How to Stop Firefox from Sending Downloaded File Information to Google

If you have used Google Chrome for a while, you may have noticed that sometimes it will block your downloaded files and flag them as a malicious software. This happens because the downloaded file information is sent to Google’s servers where Google maintains a remote list of malicious software and websites. For Firefox’s users, that same feature is baked into Firefox (from version 31) as well. If you are not a fan of Google vetting your downloads, here is how you can stop Firefox from sending downloaded file information to Google.


1. According to Mozilla’s wiki, Firefox will only send information for executable files (.exe).

2. Although Firefox 31 has the remote lookup feature, it will only become fully integrated from Firefox version 32, and it is a Windows only feature.

Prevent Firefox from Sending Downloaded File Information

1. There are two ways to prevent Firefox from sending downloaded file information to Google. The first way is to change a value inside Firefox configuration settings. To do that, open up your Firefox browser and type about:config into the address bar and press the Enter button (make sure you are using version 31 or above).

2. If your Firefox browser displays a warning message, just read it and press the “I’ll be careful, I promise!” button to continue.


3. Now in the search bar, type browser.safebrowsing.appRepURL. This will reveal a preference name or string with a Google URL in its value.


4. Just double click on that string to open the “Edit string value” window. Delete the entire URL and click on the OK button to save the changes.


5. Once you have deleted the URL, the string looks something like this.


That’s all there is to do; you have successfully disabled the remote lookup feature in Firefox.

If you don’t want to mess with Firefox configuration settings, the second method is to disable the “safe browsing” feature completely. By disabling this feature, Firefox won’t protect you from any malicious or phishing websites. You have been warned!

1. To disable safe browsing, open up your Firefox browser, type about:preferences and press the Enter button to open the Firefox preferences page.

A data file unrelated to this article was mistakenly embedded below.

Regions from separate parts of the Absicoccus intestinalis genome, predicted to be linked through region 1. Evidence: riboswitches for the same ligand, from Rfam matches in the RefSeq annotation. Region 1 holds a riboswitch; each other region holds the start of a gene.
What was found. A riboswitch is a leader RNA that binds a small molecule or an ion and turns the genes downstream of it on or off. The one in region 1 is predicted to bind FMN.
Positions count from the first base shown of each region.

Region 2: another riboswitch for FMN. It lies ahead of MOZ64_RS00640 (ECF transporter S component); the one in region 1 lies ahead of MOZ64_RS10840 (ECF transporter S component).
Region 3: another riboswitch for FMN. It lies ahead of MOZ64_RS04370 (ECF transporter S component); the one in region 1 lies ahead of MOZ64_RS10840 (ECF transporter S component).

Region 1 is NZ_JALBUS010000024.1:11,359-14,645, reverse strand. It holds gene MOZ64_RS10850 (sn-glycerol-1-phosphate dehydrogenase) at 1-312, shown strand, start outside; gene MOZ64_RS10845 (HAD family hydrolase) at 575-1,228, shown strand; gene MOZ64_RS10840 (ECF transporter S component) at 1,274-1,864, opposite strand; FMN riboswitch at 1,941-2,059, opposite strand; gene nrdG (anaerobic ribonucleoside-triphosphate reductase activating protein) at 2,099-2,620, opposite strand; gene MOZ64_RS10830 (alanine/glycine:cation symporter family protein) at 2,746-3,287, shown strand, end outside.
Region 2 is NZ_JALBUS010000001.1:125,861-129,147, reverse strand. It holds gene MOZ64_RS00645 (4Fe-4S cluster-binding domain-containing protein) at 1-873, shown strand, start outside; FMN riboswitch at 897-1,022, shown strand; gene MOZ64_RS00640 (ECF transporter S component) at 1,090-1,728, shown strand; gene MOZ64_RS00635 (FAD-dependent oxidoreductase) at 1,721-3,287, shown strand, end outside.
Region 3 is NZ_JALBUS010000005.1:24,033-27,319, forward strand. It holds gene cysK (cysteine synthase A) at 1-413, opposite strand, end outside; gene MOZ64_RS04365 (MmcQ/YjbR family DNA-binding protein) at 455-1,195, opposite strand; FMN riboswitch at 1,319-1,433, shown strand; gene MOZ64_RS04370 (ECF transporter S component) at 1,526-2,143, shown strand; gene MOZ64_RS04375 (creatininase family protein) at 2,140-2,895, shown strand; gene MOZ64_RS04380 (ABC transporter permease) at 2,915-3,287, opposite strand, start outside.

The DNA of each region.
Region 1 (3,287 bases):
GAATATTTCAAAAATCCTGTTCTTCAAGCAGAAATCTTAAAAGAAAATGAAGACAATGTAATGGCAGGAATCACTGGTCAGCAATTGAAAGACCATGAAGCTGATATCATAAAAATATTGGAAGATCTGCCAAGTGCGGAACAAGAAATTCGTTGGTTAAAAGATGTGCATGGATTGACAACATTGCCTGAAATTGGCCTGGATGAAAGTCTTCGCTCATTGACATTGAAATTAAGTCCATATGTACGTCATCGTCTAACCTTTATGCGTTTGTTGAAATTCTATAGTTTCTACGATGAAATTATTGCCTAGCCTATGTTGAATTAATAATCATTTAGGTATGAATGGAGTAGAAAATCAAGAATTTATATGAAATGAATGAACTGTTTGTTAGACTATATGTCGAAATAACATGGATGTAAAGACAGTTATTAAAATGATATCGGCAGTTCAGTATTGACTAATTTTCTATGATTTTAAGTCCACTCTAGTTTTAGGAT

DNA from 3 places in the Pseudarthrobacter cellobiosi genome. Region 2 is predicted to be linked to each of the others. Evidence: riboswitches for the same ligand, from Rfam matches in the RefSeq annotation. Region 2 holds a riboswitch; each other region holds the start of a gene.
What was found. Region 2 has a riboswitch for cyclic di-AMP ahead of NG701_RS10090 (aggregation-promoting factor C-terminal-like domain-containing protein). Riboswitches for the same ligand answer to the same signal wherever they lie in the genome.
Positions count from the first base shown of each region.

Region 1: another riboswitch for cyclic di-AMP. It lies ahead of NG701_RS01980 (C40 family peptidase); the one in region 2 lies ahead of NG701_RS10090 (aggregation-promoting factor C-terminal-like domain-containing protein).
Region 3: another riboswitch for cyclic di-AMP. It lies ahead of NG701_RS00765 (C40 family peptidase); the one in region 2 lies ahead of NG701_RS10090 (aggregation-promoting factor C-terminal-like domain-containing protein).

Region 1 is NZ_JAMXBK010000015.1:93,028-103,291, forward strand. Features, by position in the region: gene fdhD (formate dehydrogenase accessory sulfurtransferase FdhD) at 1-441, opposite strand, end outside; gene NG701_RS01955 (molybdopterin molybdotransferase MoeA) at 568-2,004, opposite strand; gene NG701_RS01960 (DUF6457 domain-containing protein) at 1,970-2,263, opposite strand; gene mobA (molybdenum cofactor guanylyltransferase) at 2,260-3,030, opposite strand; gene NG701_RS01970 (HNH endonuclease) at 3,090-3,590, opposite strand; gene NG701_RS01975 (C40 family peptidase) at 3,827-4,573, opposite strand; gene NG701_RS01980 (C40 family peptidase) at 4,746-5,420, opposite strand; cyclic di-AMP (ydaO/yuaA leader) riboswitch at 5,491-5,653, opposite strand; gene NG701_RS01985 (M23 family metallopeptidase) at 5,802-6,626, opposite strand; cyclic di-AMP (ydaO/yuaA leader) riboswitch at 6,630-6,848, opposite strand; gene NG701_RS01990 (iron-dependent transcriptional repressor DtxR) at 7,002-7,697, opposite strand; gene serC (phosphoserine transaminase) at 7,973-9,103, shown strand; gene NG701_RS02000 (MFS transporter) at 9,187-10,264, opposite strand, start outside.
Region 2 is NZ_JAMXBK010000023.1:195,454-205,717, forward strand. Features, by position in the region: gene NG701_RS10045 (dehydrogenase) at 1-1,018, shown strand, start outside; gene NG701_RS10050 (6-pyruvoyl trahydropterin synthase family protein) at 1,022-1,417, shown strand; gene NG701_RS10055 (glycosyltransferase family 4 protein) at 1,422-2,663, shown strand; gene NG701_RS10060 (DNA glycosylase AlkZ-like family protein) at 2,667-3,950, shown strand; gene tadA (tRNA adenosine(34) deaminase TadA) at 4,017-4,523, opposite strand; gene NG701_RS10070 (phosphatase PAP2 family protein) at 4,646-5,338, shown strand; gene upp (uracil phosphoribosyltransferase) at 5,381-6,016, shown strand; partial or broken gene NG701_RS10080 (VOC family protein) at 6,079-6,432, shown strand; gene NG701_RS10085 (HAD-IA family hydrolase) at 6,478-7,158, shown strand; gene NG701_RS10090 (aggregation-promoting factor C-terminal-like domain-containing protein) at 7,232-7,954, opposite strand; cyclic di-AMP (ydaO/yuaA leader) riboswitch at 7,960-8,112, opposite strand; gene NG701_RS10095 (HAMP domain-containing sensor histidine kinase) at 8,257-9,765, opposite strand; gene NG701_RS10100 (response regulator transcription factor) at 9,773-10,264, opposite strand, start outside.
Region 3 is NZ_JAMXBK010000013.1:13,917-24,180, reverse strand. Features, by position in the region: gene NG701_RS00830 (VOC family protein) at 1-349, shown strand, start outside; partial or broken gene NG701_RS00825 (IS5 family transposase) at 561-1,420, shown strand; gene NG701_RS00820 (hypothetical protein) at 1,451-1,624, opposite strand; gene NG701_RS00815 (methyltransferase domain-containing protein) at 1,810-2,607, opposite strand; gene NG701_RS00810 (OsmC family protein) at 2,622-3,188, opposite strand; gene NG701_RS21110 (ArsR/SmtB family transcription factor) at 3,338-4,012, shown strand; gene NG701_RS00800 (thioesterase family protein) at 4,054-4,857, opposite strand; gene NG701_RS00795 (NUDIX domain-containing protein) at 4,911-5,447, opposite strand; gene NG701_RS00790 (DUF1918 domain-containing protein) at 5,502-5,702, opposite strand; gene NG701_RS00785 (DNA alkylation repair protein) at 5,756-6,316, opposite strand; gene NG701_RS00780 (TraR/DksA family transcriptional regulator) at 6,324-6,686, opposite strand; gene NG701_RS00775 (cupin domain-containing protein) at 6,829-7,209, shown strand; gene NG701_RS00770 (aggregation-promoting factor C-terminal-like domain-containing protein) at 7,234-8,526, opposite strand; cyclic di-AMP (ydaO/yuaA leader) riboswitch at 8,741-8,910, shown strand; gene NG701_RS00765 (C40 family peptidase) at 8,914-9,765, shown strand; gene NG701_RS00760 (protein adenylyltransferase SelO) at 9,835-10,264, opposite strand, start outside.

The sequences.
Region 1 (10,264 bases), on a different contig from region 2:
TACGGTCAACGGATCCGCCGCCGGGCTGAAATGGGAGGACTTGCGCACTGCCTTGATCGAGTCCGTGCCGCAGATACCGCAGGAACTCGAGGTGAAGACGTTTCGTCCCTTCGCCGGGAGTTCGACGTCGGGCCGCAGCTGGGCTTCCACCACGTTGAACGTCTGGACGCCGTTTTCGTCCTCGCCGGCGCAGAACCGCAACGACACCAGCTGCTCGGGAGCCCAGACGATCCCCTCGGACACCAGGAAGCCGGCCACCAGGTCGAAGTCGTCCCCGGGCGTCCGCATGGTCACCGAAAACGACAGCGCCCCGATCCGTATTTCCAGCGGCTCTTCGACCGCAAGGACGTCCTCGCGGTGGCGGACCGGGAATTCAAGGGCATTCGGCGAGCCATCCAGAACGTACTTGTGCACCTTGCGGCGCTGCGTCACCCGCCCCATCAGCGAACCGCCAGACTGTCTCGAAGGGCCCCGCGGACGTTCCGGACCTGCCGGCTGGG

2. Navigate to the security tab and uncheck the check boxes “Block reported attack sites” and “Block reported web forgeries.” Once you have done that, just close the page to save the changes.


That’s all there is to do.

So, what do you think of this newly introduced application reputation feature in Firefox? Do share your thoughts using the comments form below.

Vamsi Krishna Vamsi Krishna

Vamsi is a tech and WordPress geek who enjoys writing how-to guides and messing with his computer and software in general. When not writing for MTE, he writes for he shares tips, tricks, and lifehacks on his own blog Stugon.


  1. I actually use DownThemAll to manage my downloads. I suggest every Firefox user to check this great add-on

    1. DownThemAll description says nothing about the add-on scanning downloads for malicious software. So, while DTA maybe a great download manager, it does nothing to prevent FF from contacting Google.

  2. While I can understand Chrome calling the mothership, why would Mozilla implement such a “feature?” Is it perhaps a hint that Mozilla might be the next company gobbled up by Google?

    Google is behaving like the Borg – “Resistance is futile!”

  3. Since it is a Windows-only feature not implemented for Linux or other OS’s, it looks to me less like a Borg gobble-up and more like a way to help PC users who are not technically sophisticated avoid problems. These are the users who supply zombifiedcomputers to the bad-guy nets, after all. Why not help them? If they don’t want the help and have a little technical ability, they can turn it off. I have many relatives who will be much better off with this feature enabled.

    1. “it looks to me less like a Borg gobble-up and more like a way to help PC users who are not technically sophisticated avoid problems. ”
      You’re right, it is to protect the users. Each individual Google initiative taken by itself benefits the user in some way. However, each initiative, such as the flagging of malware, gathers more and more data about the user and adds it to the Google database. Before we know it, Google will know more about us then we know about ourselves. To paraphrase one of the Three Big Lies – “I’m from Google. I am here to help you.” While it is admirable that Google is helping the government in apprehending child pornographers and terrorists, what does that do to our privacy when all our Internet traffic is scrutinized? I know, it is for “the public good.” I wonder what else will be declared to be against “the public good?” Incorrect political views? Incorrect religious beliefs? Incorrect dietary habits?

      Am I paranoid? I don’t think so. I am just extrapolating into the future based on what has happened so far. Do I see some kind of a dark conspiracy designed to deprive us of our basic, Constitutionally-guaranteed rights? No, but I do see a slippery slope which, if we are not carefull. can lead to the gradual erosion of those rights.

      Pretty soon it will be a toss-up as to what entity has more data stored about us, Google or the NSA.

  4. I hate the fxxxing gOOgle! Such kind of “back door activities” must be blocked immediately!

    thx for info.

  5. Hi – great idea! Worked like a charm for CyberFox – but not so well for FireFox. Though I have ver 32, it doesn’t have that particular line to delete. It does have 4 lines with in the addy, as follows:





    Please let me know if I need to delete any of these to get the advantage you mention, here. Thanks!

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